The opinion of the court was delivered by: Jerome B. Simandle United States District Judge
MEMORANDUM OPINION & ORDER
1. On August 11, 2010, the Clerk received Petitioner's first § 2241 application and opened first Izac v. Norwood matter, indexed as Civil Action No. 10-4112 (D.N.J.) ("Izac-I").
2. Two weeks later, i.e., on August 25, 2010, the Clerk received Petitioner's second § 2241 application and opened second Izac v. Norwood matter, indexed as Civil Action No. 10-4366 (D.N.J.) ("Izac-II").
3. Later same day, i.e., still on August 25, 2010, the Clerk received Petitioner's third § 2241 application and opened third Izac v. Norwood matter, indexed as Civil Action No. 10-4367 (D.N.J.) ("Izac-III").
4. Twenty days later, i.e., on September 15, 2010, the Clerk received Petitioner's fourth § 2241 application and opened fourth Izac matter, Izac v. Zickefoose, indexed as Civil Action No. 10-4744 (D.N.J.) ("Izac-IV").
: Civil Action No. 10-5865 (JBS) Petitioner,
5. On September 23, 2010, Judge Renee M. Bumb, presiding over Izac-I, Izac-II, Izac-III and Izac-IV matters, issued a Memorandum Opinion and Order ("Multi-action Order") dismissed all four Petitioner's § 2241 applications. See, e.g., Izac-I, Docket Entry No. 2. The Multi-action Order, stated, in relevant part, as follows:
In his Izac-I and Izac-II matters, Petitioner challenges his housing at a facility which has the level of security higher than minimum (or, in alternative or in conjunction, the delay he might be facing in being transferred to a minimum security facility). See Izac-I, Docket Entry No. 1, and Izac-II, Docket Entry No. 1. Petitioner's claims raised in Izac-I and Izac-II cannot be entertained in a habeas matter. The Court of Appeals for the Third Circuit explained the distinction between the availability of civil rights relief and the availability of habeas relief as follows:
[W]henever the challenge ultimately attacks the "core of habeas" - the validity of the continued conviction or the fact or length of the sentence - a challenge, however denominated and regardless of the relief sought, must be brought by way of a habeas corpus petition. Conversely, when the challenge is to a condition of confinement such that a finding in plaintiff's favor would not alter his sentence or undo his conviction, an action under § 1983 is appropriate.
Leamer v. Fauver, 288 F.3d 532, 542 (3d Cir. 2002). Therefore, a prisoner is entitled to a writ of habeas corpus only if he "seek[s] to invalidate the duration of [his] confinement - either directly through an injunction compelling speedier release or indirectly through a judicial determination that necessarily implies the unlawfulness of the [government's] custody." See Wilkinson v. Dotson, 544 U.S. 74, 81 (2005). In contrast, if a judgment in the prisoner's favor would not affect the fact or duration of the prisoner's incarceration, habeas relief is unavailable and a civil complaint is the appropriate form of remedy. See, e.g., Ganim v. Federal Bureau of Prisons, 235 Fed. App'x 882 (3rd Cir. 2007) (district court lacks jurisdiction under § 2241 to entertain prisoner's challenge to being placed in a particular federal prison); Bronson v. Demming, 56 Fed. App'x 551, 553-54 (3rd Cir. 2002) (habeas relief is unavailable to inmate seeking release from disciplinary segregation to general population). Therefore, Petitioner's Izac-I and Izac-II challenges will be dismissed for lack of jurisdiction; such dismissal will be without prejudice to Petitioner's filing of a timely civil complaint raising these challenges.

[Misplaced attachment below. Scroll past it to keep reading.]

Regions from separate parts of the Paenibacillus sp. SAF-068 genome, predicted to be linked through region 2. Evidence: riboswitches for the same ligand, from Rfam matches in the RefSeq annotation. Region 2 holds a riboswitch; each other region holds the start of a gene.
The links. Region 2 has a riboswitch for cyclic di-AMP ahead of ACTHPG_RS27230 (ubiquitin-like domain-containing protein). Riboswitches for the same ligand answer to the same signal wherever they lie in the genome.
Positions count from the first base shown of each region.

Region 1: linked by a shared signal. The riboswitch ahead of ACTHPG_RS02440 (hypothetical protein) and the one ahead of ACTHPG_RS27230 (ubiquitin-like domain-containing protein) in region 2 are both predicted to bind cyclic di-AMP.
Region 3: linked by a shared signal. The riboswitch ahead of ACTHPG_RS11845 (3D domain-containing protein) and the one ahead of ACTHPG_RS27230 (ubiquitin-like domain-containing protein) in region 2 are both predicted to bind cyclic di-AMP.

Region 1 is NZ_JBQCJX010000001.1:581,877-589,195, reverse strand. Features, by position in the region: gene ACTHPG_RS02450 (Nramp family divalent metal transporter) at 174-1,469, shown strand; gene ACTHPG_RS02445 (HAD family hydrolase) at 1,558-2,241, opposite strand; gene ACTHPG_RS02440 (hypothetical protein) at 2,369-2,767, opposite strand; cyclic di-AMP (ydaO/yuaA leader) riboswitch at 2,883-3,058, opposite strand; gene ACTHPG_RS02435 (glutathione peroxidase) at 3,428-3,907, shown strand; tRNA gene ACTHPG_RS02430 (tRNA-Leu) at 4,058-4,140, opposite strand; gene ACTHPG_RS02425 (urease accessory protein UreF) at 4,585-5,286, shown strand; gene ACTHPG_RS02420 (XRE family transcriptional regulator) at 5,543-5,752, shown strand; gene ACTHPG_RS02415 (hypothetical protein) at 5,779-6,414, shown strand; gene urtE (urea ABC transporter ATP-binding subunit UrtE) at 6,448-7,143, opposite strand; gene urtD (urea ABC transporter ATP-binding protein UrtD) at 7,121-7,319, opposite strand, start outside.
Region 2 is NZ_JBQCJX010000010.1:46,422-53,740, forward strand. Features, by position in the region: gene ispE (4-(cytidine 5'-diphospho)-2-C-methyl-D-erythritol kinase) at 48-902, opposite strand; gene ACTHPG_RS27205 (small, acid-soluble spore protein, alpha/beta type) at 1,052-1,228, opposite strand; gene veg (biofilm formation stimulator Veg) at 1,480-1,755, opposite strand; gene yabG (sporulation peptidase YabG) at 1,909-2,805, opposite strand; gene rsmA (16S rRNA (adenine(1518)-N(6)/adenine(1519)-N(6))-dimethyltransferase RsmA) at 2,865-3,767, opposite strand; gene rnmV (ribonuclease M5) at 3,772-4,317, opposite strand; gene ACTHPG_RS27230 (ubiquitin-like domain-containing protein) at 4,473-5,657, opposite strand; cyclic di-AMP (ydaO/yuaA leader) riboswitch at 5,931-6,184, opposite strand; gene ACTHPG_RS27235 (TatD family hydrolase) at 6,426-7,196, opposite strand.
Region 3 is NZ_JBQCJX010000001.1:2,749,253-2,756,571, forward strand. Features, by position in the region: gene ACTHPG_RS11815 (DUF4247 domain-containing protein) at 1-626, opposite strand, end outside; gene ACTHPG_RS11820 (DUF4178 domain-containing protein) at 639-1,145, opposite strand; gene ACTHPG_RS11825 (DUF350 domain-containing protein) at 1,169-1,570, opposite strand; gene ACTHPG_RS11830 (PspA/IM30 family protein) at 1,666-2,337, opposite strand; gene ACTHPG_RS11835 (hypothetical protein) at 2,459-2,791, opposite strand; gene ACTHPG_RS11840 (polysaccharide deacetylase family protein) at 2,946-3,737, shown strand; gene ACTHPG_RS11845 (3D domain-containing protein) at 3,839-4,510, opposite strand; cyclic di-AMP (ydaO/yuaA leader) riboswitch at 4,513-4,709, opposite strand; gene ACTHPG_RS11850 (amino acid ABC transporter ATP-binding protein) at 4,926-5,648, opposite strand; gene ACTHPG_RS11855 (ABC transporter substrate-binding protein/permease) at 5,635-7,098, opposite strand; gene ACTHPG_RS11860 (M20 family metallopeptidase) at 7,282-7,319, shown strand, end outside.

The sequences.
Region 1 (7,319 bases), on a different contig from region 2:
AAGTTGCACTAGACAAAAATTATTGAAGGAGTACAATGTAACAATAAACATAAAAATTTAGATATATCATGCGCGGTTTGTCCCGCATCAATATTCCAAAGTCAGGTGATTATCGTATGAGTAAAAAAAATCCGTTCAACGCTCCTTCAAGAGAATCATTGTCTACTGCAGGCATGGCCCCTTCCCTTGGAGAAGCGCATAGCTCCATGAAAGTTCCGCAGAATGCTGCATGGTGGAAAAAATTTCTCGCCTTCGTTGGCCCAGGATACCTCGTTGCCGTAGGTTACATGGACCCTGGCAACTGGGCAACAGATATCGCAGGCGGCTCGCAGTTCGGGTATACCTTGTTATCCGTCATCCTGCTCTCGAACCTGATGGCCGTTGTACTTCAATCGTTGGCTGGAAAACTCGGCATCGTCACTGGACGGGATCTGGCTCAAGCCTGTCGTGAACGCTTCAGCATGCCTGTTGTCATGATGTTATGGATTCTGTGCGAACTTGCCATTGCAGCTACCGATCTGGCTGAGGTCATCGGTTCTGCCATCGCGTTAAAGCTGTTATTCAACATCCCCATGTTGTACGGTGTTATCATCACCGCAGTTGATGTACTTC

6. On November 8, 2010, the Clerk docketed a transfer order issued by the United States District Court for the Northern District of Virginia ("N.D. Va."). See Instant Matter, Docket Entry No. 4. The transfer order indicated that Petitioner initiated another § 2241 matter, Izac v. Norwood, Civil Action No. 10-4112 (N.D. Va.) ("Izac-V"); that matter was wrongly venued with the N.D. Va. Therefore, the N.D. Va. transferred the Izac-V matter to this District, pursuant to the holding of Rumsfield v. Padilla, 542 U.S. 426 (2004). See Instant Matter, Docket Entry No. 4. The docket sheet in Izac-V indicated that Petitioner initiated Izac-V on November 5, 2010, see Instant Matter, Docket Entry No. 5, at 1,
i.e., six weeks after Judge Bumb issued the Multi-action Order dismissing Izac-I, Izac-II, Izac-III and Izac-IV matters and detailing to Petitioner the critical ...